Companies can control this, just as they can control unruly, rude, mean or disrespectful employees in a physical workplace. Prohibit avatars, require actual photos of employees to be used in intraoffice communications, require correct grammar and spelling, etc. Put all rules and expectations in writing so all employees know them. Then when employees violate the rules there is legal ground to take action. There will certainly still be employees who still do and say things they shouldn’t, but their IP address is always being captured. And if they are being sly about it and using a different identity while being a jerk, other employees can block them. Also, if they are on a company’s computer, an IT department may have other options, and there may be legal steps, too, depending on the state where the company is located.
Laura (Chicago)
You can’t block people on slack. Also, slack isn’t capturing your IP address. It’s a searchable log of posts, identified by user and their full name. No need for the obfuscation of capturing IP only. It’s hard listening to earlier generations comment on these issues when they are blind to the reality and unclear on the specifics of the technologies at issue. Im 30. I use slack everyday. I am talking to my coworkers as friends all throughout the day in the background and we are most definitely over sharing. There are some channels that are completely focused at over sharing... the channel for moms is the worst one in the company. Constant complaining about the pandemic, jokes about opening a bottle of wine before 10am, frustration about husbands/partners, and attacks on local reopening plans. I am a woman that works at a Fortune 500 tech company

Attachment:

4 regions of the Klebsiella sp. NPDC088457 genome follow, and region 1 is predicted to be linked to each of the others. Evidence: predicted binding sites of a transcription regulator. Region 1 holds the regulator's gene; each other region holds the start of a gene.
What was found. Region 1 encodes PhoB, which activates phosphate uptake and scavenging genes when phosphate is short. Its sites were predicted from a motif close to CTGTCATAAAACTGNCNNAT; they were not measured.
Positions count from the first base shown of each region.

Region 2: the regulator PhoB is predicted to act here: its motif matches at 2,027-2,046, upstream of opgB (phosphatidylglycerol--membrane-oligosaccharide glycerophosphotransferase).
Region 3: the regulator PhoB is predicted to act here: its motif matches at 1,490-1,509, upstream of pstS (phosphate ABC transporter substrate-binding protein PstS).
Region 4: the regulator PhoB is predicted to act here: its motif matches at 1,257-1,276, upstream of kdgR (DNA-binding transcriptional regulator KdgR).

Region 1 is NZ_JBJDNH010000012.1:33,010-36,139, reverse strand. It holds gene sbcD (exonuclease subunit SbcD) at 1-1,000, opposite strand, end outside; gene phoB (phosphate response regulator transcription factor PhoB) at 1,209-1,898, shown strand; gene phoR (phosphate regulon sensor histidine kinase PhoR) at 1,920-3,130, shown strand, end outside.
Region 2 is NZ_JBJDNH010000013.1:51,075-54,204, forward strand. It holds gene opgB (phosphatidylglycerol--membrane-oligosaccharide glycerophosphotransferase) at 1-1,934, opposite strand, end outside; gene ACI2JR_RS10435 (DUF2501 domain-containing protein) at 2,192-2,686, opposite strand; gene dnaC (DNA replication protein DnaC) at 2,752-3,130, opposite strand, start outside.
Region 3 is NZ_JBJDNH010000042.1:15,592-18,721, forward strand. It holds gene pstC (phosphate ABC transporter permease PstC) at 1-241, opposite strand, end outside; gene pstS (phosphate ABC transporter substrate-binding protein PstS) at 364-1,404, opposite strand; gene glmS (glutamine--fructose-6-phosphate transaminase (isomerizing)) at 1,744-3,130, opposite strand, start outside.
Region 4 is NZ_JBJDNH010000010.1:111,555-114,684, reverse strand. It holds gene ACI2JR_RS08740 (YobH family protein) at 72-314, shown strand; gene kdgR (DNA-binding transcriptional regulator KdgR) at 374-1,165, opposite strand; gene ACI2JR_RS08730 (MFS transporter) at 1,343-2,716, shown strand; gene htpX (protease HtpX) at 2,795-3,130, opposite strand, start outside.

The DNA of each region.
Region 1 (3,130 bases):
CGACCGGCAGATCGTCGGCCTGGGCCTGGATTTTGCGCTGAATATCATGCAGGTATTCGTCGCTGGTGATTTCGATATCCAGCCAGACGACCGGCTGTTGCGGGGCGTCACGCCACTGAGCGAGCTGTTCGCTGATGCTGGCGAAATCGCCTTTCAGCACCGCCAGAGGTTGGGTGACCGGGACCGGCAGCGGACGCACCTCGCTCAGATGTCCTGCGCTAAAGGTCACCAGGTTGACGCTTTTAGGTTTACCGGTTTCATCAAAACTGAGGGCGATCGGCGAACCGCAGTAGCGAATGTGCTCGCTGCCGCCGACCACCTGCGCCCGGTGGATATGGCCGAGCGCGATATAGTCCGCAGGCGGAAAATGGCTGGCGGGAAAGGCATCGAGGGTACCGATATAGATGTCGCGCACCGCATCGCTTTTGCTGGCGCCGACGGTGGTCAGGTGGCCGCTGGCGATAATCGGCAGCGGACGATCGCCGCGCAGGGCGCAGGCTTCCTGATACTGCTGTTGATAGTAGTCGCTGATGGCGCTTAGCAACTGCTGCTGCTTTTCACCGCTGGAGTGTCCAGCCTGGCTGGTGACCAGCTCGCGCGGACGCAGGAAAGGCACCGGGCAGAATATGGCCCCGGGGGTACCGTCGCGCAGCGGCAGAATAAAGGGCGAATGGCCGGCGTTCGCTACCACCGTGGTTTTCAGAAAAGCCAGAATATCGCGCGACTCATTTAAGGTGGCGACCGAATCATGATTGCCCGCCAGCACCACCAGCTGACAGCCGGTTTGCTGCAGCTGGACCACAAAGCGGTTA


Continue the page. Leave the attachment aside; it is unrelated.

KB (Washington)
@Laura your statement, "It’s hard listening to earlier generations comment on these issues when they are blind to the reality and unclear on the specifics of the technologies at issue." is exactly the sort of biased digital comment that if made at a workplace would cause heartburn for a company's legal department. Biases in the form of assumptions, unconscious or not, that indicate judgment or discrimination on age, etc. are exactly what we collectively should be working to mitigate. There is no indication of the original commenter's age, and even if there were, that comment makes a value judgment based on the person's age.